> On Oct 13, 2016, at 10:46 AM, John McCall via swift-dev <email@example.com>
>> On Oct 13, 2016, at 9:04 AM, Joe Groff via swift-dev <firstname.lastname@example.org
>> <mailto:email@example.com>> wrote:
>>> On Mar 1, 2016, at 1:33 PM, Joe Groff via swift-dev <firstname.lastname@example.org
>>> <mailto:email@example.com>> wrote:
>>> In swift_retain/release, we have an early-exit check to pass through a nil
>>> pointer. Since we're already burning branch, I'm thinking we could pass
>>> through not only zero but negative pointer values too on 64-bit systems,
>>> since negative pointers are never valid userspace pointers on our 64-bit
>>> targets. This would give us room for tagged-pointer-like optimizations, for
>>> instance to avoid allocations for tiny closure contexts.
>> I'd like to resurrect this thread as we look to locking down the ABI. There
>> were portability concerns about doing this unilaterally for all 64-bit
>> targets, but AFAICT it should be safe for x86-64 and Apple AArch64 targets.
>> The x86-64 ABI limits the userland address space, per section 3.3.2:
>> Although the AMD64 architecture uses 64-bit pointers, implementations are
>> only required to handle 48-bit addresses. Therefore, conforming processes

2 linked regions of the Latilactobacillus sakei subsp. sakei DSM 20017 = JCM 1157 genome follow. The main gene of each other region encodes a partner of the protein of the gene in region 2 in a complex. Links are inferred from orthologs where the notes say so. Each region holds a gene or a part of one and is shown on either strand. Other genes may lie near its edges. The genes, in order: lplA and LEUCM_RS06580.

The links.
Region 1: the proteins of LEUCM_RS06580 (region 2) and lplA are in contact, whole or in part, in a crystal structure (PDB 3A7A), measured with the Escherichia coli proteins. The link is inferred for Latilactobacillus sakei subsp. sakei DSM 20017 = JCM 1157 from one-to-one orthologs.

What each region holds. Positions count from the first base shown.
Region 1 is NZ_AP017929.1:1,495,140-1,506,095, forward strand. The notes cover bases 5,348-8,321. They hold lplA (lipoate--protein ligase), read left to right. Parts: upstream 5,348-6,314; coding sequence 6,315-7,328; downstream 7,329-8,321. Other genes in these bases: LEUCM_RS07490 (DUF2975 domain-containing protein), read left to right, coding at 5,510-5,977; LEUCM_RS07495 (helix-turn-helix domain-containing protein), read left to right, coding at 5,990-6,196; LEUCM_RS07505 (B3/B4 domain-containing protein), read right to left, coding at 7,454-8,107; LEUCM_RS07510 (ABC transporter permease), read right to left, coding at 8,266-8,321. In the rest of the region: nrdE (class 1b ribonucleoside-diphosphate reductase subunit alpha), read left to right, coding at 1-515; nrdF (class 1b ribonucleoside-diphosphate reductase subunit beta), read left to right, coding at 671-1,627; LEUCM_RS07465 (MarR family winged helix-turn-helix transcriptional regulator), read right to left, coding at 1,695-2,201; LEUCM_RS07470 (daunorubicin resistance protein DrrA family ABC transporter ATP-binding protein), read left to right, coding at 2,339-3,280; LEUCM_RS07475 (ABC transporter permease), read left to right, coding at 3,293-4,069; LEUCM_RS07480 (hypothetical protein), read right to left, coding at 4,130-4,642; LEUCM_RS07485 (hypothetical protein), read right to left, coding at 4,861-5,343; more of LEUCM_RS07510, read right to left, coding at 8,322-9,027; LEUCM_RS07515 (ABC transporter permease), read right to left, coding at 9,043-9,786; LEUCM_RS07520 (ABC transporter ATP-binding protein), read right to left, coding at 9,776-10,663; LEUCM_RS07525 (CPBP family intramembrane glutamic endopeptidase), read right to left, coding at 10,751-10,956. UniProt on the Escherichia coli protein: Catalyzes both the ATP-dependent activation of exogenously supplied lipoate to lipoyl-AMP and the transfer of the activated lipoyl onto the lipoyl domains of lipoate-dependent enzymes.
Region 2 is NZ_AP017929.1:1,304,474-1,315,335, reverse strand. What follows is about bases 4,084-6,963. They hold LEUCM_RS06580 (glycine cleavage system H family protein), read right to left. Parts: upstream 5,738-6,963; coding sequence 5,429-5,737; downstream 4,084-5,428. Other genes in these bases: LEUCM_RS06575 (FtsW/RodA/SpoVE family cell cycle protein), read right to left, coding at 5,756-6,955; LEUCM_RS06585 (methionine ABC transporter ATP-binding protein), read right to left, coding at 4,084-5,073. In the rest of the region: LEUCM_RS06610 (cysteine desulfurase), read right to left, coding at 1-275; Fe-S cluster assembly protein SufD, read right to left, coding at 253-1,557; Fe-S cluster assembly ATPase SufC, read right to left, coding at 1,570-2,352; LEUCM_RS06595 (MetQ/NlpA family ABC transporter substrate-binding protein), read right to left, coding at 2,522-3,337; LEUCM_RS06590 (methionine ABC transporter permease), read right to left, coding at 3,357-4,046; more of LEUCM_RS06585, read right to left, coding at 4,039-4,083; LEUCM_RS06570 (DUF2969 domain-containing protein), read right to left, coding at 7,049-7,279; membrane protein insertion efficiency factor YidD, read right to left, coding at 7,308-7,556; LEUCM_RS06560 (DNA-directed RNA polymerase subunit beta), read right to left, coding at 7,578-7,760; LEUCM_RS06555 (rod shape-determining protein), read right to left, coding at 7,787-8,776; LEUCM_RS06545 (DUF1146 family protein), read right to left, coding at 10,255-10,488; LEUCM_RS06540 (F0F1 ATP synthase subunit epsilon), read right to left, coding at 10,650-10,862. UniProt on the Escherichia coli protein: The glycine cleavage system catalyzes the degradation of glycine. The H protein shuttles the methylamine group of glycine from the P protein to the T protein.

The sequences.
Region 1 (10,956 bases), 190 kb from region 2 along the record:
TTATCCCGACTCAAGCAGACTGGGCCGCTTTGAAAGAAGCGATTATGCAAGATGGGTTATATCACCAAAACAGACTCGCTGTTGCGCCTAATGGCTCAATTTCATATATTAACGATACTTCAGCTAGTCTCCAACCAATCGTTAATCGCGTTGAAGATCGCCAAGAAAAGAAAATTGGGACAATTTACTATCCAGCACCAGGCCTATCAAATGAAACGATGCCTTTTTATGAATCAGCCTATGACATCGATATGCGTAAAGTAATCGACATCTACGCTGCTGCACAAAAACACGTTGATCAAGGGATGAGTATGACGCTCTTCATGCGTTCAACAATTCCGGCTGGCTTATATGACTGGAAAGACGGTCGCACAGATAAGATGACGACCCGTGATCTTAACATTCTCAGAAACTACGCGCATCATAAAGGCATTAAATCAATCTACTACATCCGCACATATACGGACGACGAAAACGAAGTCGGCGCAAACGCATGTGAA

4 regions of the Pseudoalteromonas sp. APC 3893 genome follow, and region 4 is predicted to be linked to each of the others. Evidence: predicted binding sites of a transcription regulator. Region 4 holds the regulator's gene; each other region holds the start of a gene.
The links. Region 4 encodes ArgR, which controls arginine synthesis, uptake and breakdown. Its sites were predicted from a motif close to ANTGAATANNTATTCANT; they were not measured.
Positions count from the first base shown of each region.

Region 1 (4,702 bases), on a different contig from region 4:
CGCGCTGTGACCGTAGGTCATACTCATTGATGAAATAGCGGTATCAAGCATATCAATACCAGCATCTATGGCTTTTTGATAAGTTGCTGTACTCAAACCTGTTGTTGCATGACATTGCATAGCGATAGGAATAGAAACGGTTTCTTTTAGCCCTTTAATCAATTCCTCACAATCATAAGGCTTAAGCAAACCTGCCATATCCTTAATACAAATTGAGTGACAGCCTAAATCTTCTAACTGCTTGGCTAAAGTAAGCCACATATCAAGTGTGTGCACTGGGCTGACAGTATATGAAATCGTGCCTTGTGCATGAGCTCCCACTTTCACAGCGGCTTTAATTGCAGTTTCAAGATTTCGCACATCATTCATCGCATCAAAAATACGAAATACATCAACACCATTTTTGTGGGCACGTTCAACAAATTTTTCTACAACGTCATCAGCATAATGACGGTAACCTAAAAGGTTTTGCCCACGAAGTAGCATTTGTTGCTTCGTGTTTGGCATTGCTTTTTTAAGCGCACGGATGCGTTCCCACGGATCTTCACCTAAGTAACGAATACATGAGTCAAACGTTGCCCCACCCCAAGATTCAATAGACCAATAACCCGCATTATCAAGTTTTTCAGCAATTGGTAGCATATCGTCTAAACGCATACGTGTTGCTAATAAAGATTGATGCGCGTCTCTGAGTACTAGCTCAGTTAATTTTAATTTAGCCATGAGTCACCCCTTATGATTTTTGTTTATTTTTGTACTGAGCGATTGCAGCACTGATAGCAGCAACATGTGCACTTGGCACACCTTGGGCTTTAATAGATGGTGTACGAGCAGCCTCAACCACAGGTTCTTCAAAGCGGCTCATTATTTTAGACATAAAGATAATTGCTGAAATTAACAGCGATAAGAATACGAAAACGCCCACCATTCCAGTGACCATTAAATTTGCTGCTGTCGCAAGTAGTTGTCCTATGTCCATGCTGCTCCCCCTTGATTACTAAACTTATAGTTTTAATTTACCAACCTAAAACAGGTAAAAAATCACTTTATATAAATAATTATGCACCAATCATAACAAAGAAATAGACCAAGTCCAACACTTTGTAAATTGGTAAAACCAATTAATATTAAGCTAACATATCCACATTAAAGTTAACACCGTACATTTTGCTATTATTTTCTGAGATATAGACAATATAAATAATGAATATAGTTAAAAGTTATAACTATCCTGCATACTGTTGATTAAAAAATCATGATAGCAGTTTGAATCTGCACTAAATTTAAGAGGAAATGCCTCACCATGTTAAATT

>> may only use addresses from 0x00000000 00000000 to 0x00007fff ffffffff.
>> Apple's ARM64 platforms always enable the top-byte-ignore architectural
>> feature, restricting the available address space to the low 56 bits of the
>> full 64-bit address space in practice. Therefore, "negative" values should
>> never be valid user-space references to Swift-refcountable objects. Taking
>> advantage of this fact would enable us to optimize small closure contexts,
>> Error objects, and, if we move to a reference-counted COW model for
>> existentials, small `Any` values, which need to be refcountable for ABI
>> reasons but don't semantically promise a unique identity like class
>> instances do.
> This makes sense to me. if (x <= 0) return; should be just as cheap as is (x
> == 0) return;
Conversely, I wanted to try to remove such nil checks. Currently they look
haphazard: some functions have them and some do not.
Allowing ABI space for tagged pointer objects is a much bigger problem than the
check in swift_retain/release. For example, all vtable and witness table
dispatch sites to AnyObject or any other type that might someday have a tagged
pointer subclass would need to compile in a fallback path now. You can't
dereference a tagged pointer to get its class pointer.
Greg Parker gpar...@apple.com <mailto:gpar...@apple.com> Runtime
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